The Effect of Concomitant Prolapse Repair on Sling Outcomes

Published in: The Journal of Urology, v. 180, no. 3, Sep. 2008, p. 1003-1006

Posted on on January 01, 2008

by Jennifer T. Anger, Mark Litwin, Qin Wang, Chris L. Pashos, Larissa V. Rodriguez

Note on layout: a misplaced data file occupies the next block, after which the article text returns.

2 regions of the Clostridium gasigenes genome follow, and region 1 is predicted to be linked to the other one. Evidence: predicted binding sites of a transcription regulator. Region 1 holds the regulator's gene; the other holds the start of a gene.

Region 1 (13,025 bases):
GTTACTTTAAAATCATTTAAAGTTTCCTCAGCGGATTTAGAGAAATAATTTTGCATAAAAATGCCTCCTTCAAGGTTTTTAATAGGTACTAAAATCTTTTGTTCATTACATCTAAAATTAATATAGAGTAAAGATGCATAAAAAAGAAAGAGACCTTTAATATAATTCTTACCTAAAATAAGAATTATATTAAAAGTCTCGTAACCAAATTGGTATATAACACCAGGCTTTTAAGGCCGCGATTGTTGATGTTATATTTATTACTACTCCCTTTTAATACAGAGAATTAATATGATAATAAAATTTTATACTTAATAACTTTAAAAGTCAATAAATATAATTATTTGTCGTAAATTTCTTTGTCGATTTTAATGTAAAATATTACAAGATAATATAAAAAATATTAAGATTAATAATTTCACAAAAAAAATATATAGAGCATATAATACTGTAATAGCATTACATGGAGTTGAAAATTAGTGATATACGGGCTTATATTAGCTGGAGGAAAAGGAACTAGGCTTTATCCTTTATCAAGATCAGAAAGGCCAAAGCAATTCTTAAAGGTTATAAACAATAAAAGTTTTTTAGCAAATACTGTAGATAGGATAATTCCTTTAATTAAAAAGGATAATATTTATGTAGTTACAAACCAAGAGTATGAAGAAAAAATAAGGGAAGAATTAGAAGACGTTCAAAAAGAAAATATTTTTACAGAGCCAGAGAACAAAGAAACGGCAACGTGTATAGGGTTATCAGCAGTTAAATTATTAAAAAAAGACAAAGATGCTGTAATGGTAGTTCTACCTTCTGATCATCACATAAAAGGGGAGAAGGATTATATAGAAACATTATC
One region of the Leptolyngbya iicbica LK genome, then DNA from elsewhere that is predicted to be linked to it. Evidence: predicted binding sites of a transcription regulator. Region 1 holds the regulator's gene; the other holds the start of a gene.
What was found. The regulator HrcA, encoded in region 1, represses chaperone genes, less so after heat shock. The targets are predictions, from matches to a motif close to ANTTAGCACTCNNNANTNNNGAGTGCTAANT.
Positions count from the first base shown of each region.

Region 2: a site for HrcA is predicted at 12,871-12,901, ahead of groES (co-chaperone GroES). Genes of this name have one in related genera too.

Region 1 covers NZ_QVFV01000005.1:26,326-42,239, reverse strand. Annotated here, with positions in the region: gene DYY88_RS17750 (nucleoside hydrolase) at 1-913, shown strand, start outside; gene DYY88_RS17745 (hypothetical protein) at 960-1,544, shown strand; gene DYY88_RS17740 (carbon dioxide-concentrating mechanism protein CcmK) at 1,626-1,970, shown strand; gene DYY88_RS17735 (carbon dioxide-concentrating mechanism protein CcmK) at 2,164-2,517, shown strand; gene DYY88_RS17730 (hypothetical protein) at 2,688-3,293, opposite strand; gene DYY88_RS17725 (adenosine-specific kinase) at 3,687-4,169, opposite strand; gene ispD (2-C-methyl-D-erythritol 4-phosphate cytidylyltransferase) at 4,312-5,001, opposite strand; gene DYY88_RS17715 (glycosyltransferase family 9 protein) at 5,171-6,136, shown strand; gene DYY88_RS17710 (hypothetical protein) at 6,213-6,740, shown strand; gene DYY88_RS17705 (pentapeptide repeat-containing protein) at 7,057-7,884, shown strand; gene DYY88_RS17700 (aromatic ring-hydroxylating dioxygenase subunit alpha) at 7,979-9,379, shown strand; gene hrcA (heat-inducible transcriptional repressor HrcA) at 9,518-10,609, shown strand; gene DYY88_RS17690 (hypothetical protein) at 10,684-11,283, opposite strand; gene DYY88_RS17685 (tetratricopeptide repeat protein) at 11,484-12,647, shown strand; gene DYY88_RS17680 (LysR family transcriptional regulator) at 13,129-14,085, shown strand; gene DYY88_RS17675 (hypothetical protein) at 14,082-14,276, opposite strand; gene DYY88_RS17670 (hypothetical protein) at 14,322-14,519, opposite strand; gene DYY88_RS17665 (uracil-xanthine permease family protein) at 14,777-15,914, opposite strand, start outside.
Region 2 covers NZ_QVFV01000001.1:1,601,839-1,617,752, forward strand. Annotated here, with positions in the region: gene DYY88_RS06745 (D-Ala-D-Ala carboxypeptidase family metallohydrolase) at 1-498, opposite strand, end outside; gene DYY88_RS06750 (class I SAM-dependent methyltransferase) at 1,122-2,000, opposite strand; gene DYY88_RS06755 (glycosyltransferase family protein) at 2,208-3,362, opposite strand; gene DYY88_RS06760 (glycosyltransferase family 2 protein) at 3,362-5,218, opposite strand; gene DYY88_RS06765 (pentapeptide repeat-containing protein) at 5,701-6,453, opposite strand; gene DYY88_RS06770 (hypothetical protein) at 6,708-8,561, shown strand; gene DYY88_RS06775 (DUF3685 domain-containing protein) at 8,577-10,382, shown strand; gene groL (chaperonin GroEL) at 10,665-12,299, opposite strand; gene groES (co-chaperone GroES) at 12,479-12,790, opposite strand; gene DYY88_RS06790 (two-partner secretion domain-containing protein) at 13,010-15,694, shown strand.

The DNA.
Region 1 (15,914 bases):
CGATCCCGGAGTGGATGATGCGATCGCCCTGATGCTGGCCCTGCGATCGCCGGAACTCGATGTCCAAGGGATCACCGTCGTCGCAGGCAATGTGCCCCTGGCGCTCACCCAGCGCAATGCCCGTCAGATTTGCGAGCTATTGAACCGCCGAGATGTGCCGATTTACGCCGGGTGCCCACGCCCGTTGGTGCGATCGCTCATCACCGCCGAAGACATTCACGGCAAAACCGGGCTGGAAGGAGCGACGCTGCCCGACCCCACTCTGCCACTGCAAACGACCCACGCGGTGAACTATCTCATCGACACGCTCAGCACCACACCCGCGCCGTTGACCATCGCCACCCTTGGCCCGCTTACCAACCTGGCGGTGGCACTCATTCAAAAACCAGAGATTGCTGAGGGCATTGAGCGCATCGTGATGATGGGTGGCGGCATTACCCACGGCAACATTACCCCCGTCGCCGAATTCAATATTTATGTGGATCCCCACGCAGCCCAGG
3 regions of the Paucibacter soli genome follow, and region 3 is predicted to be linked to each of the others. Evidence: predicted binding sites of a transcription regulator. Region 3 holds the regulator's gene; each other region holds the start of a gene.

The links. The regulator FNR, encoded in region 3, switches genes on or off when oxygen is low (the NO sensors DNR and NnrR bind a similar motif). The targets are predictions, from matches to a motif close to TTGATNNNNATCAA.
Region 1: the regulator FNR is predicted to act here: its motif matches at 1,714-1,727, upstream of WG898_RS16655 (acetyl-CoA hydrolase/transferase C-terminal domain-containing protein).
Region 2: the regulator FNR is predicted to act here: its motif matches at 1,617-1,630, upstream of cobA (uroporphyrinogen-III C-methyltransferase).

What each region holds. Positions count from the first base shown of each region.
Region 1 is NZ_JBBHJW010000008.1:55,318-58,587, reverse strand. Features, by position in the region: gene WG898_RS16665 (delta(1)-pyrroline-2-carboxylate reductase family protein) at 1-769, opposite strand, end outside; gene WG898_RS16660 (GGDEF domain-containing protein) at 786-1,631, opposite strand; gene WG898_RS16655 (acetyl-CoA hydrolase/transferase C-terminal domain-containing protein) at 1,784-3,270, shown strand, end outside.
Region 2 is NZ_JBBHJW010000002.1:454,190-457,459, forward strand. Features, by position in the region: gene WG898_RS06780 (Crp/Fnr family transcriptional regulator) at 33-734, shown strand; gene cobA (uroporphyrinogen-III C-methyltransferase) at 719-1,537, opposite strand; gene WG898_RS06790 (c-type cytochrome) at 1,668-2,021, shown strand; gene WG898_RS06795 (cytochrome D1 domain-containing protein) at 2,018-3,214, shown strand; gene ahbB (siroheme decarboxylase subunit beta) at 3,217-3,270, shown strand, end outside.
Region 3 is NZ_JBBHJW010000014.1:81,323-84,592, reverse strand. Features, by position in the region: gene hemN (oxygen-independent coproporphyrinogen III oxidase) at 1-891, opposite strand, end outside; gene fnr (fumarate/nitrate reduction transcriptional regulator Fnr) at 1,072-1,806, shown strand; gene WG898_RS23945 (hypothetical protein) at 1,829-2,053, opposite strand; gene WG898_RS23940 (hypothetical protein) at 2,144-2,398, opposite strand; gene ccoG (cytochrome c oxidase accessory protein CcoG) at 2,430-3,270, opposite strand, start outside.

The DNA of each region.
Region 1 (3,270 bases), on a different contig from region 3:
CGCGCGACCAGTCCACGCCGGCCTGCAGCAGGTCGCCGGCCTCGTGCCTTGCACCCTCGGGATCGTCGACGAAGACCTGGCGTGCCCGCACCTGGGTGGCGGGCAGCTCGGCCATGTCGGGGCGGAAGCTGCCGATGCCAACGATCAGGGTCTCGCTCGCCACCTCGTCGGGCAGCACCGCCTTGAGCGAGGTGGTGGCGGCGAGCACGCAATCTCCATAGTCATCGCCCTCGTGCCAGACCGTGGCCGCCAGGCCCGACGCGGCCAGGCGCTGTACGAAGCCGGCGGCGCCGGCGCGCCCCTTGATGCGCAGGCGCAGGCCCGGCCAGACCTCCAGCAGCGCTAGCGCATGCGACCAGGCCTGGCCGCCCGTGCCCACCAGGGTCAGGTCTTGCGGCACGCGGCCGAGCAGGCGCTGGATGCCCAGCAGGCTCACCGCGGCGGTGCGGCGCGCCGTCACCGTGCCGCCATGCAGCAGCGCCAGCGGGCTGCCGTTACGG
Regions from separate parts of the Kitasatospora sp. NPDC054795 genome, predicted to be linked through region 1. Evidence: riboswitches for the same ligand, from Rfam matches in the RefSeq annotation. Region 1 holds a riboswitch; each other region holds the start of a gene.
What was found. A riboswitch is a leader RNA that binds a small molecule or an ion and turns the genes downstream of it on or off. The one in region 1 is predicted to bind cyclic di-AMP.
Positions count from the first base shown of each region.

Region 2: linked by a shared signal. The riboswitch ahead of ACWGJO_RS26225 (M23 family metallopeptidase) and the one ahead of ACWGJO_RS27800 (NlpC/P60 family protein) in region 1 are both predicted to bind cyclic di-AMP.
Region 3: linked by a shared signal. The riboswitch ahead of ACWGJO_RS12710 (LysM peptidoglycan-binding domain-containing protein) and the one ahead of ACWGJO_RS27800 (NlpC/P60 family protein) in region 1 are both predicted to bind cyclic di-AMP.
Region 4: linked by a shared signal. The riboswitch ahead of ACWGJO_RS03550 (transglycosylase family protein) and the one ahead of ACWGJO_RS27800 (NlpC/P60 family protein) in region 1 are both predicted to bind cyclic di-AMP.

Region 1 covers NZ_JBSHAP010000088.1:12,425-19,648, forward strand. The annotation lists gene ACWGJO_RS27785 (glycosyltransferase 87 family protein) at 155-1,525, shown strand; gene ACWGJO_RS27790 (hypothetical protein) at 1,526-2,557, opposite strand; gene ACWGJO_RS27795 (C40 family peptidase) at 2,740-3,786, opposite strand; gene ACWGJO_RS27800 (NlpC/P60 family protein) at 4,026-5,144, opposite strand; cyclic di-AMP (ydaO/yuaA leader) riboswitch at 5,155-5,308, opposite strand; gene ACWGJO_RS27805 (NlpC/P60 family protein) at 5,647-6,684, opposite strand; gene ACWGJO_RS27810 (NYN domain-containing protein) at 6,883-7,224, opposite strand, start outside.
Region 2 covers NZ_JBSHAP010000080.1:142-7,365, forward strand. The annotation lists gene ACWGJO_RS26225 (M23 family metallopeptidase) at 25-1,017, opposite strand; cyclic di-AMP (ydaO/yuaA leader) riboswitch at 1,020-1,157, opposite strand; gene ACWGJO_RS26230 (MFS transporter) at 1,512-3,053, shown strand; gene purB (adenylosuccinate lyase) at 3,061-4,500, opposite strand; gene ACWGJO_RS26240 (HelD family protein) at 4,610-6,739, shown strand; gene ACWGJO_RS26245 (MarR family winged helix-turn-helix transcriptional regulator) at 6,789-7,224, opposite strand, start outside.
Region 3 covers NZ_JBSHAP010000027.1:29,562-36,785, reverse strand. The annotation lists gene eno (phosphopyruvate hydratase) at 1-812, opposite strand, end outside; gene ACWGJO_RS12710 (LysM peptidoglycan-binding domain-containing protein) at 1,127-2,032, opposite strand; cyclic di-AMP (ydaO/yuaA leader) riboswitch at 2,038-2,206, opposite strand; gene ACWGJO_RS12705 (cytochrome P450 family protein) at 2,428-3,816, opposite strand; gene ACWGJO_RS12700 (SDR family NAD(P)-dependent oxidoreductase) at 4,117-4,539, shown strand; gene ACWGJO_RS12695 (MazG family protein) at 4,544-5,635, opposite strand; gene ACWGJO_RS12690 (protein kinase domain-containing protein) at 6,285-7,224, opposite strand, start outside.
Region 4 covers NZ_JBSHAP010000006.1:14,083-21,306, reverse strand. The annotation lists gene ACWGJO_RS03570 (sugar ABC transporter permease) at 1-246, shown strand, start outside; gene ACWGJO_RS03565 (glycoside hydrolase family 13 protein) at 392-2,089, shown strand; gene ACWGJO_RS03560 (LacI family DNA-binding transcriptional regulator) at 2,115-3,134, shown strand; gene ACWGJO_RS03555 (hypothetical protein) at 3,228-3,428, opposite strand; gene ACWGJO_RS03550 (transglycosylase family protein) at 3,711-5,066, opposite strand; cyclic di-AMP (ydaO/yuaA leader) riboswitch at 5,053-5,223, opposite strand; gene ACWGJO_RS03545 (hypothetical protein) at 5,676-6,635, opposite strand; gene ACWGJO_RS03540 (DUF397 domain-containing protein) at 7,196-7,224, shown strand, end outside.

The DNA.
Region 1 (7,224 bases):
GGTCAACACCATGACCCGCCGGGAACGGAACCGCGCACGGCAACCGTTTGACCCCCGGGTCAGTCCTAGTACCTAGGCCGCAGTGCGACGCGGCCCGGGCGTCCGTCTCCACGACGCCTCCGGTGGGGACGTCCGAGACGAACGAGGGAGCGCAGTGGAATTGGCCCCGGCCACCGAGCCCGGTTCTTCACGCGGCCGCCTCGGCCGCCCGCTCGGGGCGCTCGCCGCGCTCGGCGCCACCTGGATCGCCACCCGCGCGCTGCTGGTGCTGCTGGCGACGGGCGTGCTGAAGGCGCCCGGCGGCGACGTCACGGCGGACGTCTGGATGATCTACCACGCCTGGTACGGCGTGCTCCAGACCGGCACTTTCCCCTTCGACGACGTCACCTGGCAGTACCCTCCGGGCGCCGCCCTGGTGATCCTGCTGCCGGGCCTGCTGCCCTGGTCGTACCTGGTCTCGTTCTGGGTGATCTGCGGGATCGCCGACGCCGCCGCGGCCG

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PURPOSE. The authors analyzed the effect of concomitant prolapse surgery performed at the time of sling surgery on short-term postoperative outcomes in women with urinary incontinence. MATERIALS AND METHODS. The authors analyzed 1999 to 2001 Medicare claims data on a 5% national random sample of female beneficiaries who underwent sling procedures. Subjects were tracked for 12 months after surgery to assess short-term complications. Concomitant prolapse repairs and prolapse repairs performed in the first 12 months after sling surgery were identified by CPT-4 procedure codes. Postoperative complications and treatments were identified by ICD-9 diagnosis codes and CPT-4 procedure codes, respectively. Bivariate and multivariate analyses were performed to measure the effect of concomitant prolapse surgery on sling outcomes. RESULTS. Concomitant prolapse repairs were performed in 34.4% of sling cases. Women who underwent prolapse repair at the time of the sling surgery were significantly more likely to be diagnosed with postoperative outlet obstruction (9.4% vs 5.5%, p <0.007) than those who did not. Women who underwent concomitant prolapse repair were less likely to undergo a repeat procedure for stress incontinence in postoperative year 1 (4.7% vs 10.2%, p = 0.0005). Multivariate analysis revealed that women who underwent prolapse repair at the time of the sling surgery were significantly less likely to undergo a reoperation for prolapse within 1 year after the sling surgery (OR 0.31, 95% CI 0.22-0.44). CONCLUSIONS. Our findings suggest that addressing prolapse at the time of stress incontinence surgery may avoid an early repeat operation for either prolapse or stress incontinence. However, rates of postoperative outlet obstruction are higher.

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